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Listen to Arabic daily

15 Essential Skills of an Arabic LearnerListen to Arabic being used – spoken, sung, or recited – every day. This is foundational to building understanding, pronunciation, and a sense of the rhythm of how the language is spoken. By listening every day, you will develop an ear that can comprehend verbal Arabic effectively. This listening can be include some periods of active listening, but also longer periods of having Arabic playing in the background as you do other tasks. Daily listening builds your confidence and level of comfort when it comes to engaging in conversations in Arabic.

“It is very difficult to reach a high level of proficiency in speaking without being almost native in listening…the listening builds up vocabulary, and when you are listening the grammar and pronunciation become correct.” (Abbas Al-Tonsi)

This article is based on the 15 Essential Skills of an Arabic Learner.

Listen to Arabic – Resource List and Strategies

Magnetic reel to listen to Arabic
When I first began to listen to Arabic as a structured part of my learning, it involved signing out the old 7” magnetic reel audio tapes from the language lab at the American University in Cairo. Before you start thinking that I am a true dinosaur, in my defense I plead that the technology being used there was not entirely up to date for its time. It was 1991.

Cassette to listen to ArabicBack in my student apartment, I was using more conventional cassette tapes to record Arabic news broadcasts from the radio.

56k Modem to listen to ArabicAround 2000 and 2001, I remember the excitement of realizing that I could download an increasing number of useful audio clips and movies from the internet. This was at times an excruciating exercise because we would go online with a 56K modem connection (in 2001 I did manage to upgrade to a dreamy 128K).

YouTube and Podcasts to listen to ArabicFast forward to 2007 or 2008, and I was able to happily listen to Arabic and view it on YouTube, and other media sites. In the past few years, I have started listening to podcasts that automatically download onto my phone and iPad.

Whether you are an old-timer or relatively new as an Arabic learner, listening plays an important role in your becoming fluent in the language. Research has shown that listening typically takes up to 40-50% of our total communication[1]. Continue reading “Listen to Arabic – resource list and strategies”

Read Arabic daily – 7 helpful sources

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Read Arabic daily

Read Arabic to develop proficiency in the language

15 Essential Skills of an Arabic LearnerRead Arabic daily, and push yourself to complete reading something in Arabic every day. Reading is foundational to enriching your vocabulary and engraining Arabic structures and styles of discourse into your thinking. It is not difficult to find materials to read in Arabic, whether news, commentary, religious, social media, or many other forms. Try to read things through to their end even when you don’t understand every word. The discipline of reading to the end (whether a chapter, blog entry, tweet, or article) overcomes our tendency to drop focus when we don’t understand everything.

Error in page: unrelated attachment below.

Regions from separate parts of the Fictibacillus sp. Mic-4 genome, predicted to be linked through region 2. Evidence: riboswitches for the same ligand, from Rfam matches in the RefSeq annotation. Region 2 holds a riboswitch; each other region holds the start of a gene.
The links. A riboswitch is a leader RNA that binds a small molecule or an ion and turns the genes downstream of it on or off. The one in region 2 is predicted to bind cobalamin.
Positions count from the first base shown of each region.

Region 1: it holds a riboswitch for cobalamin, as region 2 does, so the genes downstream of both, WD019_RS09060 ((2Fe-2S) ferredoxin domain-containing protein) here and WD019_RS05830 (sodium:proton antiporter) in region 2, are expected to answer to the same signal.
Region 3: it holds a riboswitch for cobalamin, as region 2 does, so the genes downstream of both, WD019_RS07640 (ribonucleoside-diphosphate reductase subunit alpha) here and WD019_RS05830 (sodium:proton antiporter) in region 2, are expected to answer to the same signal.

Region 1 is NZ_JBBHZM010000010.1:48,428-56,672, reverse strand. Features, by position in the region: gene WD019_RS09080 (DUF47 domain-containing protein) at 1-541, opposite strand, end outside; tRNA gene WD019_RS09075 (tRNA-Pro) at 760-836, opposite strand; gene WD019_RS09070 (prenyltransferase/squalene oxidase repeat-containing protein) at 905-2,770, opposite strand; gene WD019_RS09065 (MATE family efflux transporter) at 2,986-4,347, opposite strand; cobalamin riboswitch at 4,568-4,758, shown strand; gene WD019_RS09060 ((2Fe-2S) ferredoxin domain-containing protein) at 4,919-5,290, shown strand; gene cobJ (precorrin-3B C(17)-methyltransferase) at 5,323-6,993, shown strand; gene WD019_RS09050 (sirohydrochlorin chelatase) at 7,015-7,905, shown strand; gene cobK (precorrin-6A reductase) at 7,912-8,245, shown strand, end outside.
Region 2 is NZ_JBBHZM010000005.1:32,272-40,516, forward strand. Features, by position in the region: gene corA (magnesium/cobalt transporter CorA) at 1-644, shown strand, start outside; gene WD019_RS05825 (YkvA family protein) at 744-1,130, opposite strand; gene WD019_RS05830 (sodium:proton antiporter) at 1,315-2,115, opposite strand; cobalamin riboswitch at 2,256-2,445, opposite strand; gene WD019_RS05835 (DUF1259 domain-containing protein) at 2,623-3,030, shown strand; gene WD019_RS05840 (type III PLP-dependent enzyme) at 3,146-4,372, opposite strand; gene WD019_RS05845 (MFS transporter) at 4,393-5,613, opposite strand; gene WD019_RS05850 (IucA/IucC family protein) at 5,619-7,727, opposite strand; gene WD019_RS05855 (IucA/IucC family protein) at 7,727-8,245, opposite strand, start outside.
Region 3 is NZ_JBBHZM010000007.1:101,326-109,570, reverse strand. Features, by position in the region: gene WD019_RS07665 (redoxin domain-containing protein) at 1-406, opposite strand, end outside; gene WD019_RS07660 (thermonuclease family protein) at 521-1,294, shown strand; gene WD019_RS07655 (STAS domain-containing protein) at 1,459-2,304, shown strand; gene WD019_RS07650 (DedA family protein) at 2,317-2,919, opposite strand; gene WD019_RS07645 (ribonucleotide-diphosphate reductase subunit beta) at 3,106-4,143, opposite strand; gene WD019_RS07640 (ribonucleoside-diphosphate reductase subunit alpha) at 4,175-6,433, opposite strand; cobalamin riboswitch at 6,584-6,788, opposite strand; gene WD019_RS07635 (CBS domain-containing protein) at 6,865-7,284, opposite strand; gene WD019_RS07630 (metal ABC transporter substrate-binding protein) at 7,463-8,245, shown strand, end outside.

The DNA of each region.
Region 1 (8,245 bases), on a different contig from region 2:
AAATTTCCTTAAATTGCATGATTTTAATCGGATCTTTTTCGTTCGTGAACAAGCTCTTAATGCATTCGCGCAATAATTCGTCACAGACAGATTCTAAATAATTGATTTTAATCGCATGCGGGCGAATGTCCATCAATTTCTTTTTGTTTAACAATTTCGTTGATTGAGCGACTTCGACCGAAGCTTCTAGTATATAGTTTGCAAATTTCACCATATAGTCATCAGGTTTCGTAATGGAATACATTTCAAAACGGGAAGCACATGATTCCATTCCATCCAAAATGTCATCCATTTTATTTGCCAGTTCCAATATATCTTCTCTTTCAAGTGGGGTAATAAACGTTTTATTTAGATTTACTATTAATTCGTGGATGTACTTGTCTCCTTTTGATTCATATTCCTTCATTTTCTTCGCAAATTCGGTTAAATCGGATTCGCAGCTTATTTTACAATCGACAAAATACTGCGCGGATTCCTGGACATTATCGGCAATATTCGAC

“… we help them to get really good at reading…the proficiency that they develop and the confidence that they develop doing that spills over…” (Kirk Belnap)

This article is based on the 15 Essential Skills of an Arabic Learner.

Reading Arabic as a life skill

I remember standing in Tahrir Square in Cairo in 1991 with a friend who was telling me where he lived, and he pointed in a certain direction and said “Do you see that billboard for Mustapha Ali?”. Mustapha Ali was a company that sold, if I recall correctly, lighting fixtures. My eyes scanned the multitude of billboards in the busy square, and suddenly found the Mustapha Ali one… written مصطفى علي. Suddenly, I felt this incredible feeling of accomplishment, that I had actually negotiated one very small aspect of life using my newly developed skill of reading in Arabic.

7 great sources for those who want to read Arabic

Let me start this post by getting straight to “the goods”. Many people who want to read Arabic just need someone to point them to useful places they can read things. Here’s my current list of 7 very useful places on which you can read Arabic in a way that contributes to your learning the language.

Al-Jazeera resources to read arabicAl-Jazeera Learning Arabic site – An absolutely great site with huge amounts of useful reading materials, fully vowelized, on a wide variety of topics from news and current events. Includes questions, vocabulary, and exercises. Highly useful for intermediate to advanced readers. My current top pick for Arabic learners who want to read.

Read Arabic siteRead Arabic! اقرأ العربية site. Funded by the US Department of Education, the materials of Read Arabic! were developed to provide online e-learning reading lessons aimed at beginning and intermediate students of the language. Good stuff here. Continue reading “Read Arabic daily – 7 helpful sources”

24 ideas to activate your Arabic today

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Activate what you learn

15 Essential Skills of an Arabic LearnerUse what you have already learned in Arabic immediately. One of the dangers that some people fall into is growing in their knowledge of vocabulary, grammar, or pronunciation, but never taking initiative to actually use it in real life. If you make a daily habit of using your Arabic in some small way, you will have broken the inertia of passive learning and will be actively increasing your Arabic level.

“To keep [Arabic] in your head, you have to use it.” (David Wilmsen)

This article is based on the 15 Essential Skills of an Arabic Learner.

Habits for learning Arabic

What habits do you have that are helping you learn Arabic? What habits do you wish you had?

AristotleAristotle said, about habits, We are what we repeatedly do. Excellence, then, is not an act, but a habit”. 

This week, I’ll begin to discuss some of the daily habits that make up a solid Arabic learning strategy. With the right mindsets in place, choosing what you will repeatedly do will form habits of excellence in you as an Arabic learner.